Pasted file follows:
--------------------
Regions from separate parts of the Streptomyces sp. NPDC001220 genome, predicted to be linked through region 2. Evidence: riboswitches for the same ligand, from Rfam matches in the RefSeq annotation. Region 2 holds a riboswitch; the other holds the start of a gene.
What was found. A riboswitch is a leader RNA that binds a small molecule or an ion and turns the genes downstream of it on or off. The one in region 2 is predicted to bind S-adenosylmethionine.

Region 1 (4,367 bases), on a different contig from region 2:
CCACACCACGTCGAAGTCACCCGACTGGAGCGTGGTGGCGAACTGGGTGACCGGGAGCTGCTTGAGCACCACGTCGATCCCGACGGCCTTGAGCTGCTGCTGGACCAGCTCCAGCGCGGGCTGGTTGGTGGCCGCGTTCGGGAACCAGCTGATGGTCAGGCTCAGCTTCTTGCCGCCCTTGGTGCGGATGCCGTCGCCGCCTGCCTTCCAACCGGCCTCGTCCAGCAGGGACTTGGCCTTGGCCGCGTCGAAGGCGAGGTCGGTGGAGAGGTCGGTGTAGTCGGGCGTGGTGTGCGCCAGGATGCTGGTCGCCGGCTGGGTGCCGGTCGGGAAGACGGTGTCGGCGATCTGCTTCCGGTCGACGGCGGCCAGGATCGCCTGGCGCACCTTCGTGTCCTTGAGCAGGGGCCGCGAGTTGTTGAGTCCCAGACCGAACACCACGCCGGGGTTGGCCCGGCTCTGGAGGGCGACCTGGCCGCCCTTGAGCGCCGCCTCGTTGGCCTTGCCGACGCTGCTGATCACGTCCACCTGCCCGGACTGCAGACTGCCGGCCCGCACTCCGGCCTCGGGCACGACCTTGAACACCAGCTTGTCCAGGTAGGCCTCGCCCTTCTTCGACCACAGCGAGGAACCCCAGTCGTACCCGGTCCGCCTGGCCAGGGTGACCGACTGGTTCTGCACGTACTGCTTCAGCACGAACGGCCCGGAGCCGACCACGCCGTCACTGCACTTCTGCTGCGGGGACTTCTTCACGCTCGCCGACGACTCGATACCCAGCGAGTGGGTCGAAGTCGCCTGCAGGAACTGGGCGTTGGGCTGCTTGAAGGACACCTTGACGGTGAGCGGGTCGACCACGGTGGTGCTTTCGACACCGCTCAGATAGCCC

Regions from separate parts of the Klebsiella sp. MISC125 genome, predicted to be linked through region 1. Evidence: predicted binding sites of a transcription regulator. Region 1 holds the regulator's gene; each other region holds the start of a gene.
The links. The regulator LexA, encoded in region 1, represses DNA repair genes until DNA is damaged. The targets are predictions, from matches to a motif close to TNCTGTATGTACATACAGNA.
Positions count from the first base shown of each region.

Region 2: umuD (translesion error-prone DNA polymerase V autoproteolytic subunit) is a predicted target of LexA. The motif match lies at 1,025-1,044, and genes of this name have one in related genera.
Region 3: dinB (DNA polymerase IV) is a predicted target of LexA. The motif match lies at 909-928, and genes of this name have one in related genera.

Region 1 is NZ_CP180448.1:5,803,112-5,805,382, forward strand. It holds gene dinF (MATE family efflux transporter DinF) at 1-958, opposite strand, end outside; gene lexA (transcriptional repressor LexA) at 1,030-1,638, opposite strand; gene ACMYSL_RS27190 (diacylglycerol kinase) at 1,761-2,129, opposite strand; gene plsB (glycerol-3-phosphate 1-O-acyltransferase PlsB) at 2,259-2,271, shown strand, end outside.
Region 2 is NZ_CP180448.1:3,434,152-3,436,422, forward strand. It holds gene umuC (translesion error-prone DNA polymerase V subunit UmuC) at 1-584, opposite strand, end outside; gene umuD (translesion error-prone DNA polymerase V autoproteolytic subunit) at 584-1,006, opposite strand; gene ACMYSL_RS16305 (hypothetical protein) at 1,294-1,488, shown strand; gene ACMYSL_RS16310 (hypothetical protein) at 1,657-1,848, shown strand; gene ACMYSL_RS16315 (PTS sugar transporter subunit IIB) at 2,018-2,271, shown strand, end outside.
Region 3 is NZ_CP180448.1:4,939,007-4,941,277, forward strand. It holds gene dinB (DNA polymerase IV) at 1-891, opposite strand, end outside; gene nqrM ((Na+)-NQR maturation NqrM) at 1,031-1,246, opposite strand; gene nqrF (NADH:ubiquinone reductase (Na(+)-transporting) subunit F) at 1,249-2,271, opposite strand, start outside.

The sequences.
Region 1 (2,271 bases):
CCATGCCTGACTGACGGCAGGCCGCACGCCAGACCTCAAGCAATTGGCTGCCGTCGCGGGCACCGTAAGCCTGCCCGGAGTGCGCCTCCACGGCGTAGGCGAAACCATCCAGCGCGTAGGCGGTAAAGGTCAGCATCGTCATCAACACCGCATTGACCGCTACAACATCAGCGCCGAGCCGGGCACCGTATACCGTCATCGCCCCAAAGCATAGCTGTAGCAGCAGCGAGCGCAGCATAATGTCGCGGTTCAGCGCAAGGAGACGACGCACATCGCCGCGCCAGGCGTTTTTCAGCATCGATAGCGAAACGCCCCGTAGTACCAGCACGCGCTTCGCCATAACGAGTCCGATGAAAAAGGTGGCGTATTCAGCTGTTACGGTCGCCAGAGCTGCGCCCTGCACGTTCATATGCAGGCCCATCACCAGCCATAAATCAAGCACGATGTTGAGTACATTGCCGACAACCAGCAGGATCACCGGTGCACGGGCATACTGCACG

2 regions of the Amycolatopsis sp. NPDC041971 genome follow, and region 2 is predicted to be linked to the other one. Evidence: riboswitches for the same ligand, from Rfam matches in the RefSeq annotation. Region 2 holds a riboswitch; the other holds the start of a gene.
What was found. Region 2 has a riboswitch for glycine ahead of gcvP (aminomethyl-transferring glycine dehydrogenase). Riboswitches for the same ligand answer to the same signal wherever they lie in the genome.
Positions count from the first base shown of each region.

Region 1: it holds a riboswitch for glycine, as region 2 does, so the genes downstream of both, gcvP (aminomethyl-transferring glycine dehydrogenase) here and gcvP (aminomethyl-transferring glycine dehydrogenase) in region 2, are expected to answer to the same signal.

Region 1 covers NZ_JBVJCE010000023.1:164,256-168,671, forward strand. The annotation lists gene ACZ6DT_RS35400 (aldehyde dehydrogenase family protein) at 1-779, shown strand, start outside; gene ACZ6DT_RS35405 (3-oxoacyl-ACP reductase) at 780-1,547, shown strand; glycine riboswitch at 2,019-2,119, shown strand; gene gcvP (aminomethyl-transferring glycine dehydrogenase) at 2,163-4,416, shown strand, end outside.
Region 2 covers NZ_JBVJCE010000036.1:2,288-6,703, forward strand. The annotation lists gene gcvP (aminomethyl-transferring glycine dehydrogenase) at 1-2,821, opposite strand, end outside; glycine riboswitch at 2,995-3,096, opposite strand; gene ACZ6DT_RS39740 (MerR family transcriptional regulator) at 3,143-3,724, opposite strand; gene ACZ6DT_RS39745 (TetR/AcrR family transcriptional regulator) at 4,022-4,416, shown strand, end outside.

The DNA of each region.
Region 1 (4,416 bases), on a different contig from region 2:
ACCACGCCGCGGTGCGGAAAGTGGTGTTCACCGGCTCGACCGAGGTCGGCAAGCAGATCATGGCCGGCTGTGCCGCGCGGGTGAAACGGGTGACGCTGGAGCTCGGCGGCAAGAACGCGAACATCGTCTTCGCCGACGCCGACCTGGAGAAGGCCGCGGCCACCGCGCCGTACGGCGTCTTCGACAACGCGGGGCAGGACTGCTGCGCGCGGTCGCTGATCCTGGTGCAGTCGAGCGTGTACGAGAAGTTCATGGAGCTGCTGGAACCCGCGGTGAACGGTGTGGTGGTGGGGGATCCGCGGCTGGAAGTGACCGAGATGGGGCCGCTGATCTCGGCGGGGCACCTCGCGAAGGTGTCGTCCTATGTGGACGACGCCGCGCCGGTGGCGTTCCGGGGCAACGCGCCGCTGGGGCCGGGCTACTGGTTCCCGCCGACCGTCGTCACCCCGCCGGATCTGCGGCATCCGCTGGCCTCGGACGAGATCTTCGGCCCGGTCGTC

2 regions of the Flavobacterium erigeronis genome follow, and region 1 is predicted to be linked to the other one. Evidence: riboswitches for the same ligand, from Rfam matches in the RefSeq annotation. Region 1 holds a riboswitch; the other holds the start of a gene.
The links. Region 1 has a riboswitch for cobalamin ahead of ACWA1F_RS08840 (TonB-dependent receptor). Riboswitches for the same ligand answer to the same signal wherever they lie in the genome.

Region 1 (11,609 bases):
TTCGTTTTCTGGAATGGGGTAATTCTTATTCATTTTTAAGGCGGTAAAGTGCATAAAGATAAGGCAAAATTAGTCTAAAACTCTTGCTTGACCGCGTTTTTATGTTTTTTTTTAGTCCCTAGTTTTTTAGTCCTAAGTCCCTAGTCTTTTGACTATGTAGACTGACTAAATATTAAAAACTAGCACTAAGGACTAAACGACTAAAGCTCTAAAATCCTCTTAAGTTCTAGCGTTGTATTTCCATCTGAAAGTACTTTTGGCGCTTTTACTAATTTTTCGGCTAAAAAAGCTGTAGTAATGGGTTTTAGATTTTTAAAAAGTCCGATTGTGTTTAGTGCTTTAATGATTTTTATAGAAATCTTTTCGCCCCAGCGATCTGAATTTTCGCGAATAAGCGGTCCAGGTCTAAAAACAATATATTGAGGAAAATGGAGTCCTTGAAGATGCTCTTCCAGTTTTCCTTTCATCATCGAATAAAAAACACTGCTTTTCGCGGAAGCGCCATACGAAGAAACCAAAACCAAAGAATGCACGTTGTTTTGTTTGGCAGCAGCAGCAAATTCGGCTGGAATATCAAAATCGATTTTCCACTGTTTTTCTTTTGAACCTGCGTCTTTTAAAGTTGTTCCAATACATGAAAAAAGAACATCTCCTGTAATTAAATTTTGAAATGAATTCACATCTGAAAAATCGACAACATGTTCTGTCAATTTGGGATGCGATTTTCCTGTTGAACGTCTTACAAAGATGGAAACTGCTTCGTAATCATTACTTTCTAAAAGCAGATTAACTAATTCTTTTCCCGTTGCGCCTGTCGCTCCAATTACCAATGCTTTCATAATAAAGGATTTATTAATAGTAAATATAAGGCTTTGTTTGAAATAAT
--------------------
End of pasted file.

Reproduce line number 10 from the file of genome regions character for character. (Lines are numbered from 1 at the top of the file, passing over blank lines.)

Region 1 is NZ_CP180448.1:5,803,112-5,805,382, forward strand. It holds gene dinF (MATE family efflux transporter DinF) at 1-958, opposite strand, end outside; gene lexA (transcriptional repressor LexA) at 1,030-1,638, opposite strand; gene ACMYSL_RS27190 (diacylglycerol kinase) at 1,761-2,129, opposite strand; gene plsB (glycerol-3-phosphate 1-O-acyltransferase PlsB) at 2,259-2,271, shown strand, end outside.